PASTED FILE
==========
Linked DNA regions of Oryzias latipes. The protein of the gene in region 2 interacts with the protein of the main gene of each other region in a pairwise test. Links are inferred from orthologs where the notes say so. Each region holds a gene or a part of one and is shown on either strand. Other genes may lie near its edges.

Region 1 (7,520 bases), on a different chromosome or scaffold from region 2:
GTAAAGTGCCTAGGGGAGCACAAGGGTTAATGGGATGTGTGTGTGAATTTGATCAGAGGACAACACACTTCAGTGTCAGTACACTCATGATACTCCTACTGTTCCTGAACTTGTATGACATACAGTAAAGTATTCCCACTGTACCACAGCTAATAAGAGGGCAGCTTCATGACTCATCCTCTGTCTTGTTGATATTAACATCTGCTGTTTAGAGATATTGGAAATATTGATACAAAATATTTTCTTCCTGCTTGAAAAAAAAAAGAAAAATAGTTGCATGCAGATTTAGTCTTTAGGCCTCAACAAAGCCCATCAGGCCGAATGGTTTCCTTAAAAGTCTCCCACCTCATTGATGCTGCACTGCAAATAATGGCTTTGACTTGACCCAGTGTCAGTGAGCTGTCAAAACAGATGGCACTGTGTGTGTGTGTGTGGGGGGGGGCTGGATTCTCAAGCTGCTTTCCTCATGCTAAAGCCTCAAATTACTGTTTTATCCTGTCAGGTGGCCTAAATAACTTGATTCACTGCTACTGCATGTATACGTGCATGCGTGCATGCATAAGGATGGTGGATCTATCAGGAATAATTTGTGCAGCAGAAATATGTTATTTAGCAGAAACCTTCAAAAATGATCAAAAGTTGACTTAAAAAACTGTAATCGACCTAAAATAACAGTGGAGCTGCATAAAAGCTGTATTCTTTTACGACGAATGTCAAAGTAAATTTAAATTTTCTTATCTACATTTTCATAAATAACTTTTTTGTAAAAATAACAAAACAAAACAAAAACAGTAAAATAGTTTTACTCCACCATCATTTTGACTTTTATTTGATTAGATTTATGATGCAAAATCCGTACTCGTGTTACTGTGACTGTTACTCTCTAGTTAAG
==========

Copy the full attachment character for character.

Linked DNA regions of Oryzias latipes. The protein of the gene in region 2 interacts with the protein of the main gene of each other region in a pairwise test. Links are inferred from orthologs where the notes say so. Each region holds a gene or a part of one and is shown on either strand. Other genes may lie near its edges.

Region 1 (7,520 bases), on a different chromosome or scaffold from region 2:
GTAAAGTGCCTAGGGGAGCACAAGGGTTAATGGGATGTGTGTGTGAATTTGATCAGAGGACAACACACTTCAGTGTCAGTACACTCATGATACTCCTACTGTTCCTGAACTTGTATGACATACAGTAAAGTATTCCCACTGTACCACAGCTAATAAGAGGGCAGCTTCATGACTCATCCTCTGTCTTGTTGATATTAACATCTGCTGTTTAGAGATATTGGAAATATTGATACAAAATATTTTCTTCCTGCTTGAAAAAAAAAAGAAAAATAGTTGCATGCAGATTTAGTCTTTAGGCCTCAACAAAGCCCATCAGGCCGAATGGTTTCCTTAAAAGTCTCCCACCTCATTGATGCTGCACTGCAAATAATGGCTTTGACTTGACCCAGTGTCAGTGAGCTGTCAAAACAGATGGCACTGTGTGTGTGTGTGTGGGGGGGGGCTGGATTCTCAAGCTGCTTTCCTCATGCTAAAGCCTCAAATTACTGTTTTATCCTGTCAGGTGGCCTAAATAACTTGATTCACTGCTACTGCATGTATACGTGCATGCGTGCATGCATAAGGATGGTGGATCTATCAGGAATAATTTGTGCAGCAGAAATATGTTATTTAGCAGAAACCTTCAAAAATGATCAAAAGTTGACTTAAAAAACTGTAATCGACCTAAAATAACAGTGGAGCTGCATAAAAGCTGTATTCTTTTACGACGAATGTCAAAGTAAATTTAAATTTTCTTATCTACATTTTCATAAATAACTTTTTTGTAAAAATAACAAAACAAAACAAAAACAGTAAAATAGTTTTACTCCACCATCATTTTGACTTTTATTTGATTAGATTTATGATGCAAAATCCGTACTCGTGTTACTGTGACTGTTACTCTCTAGTTAAG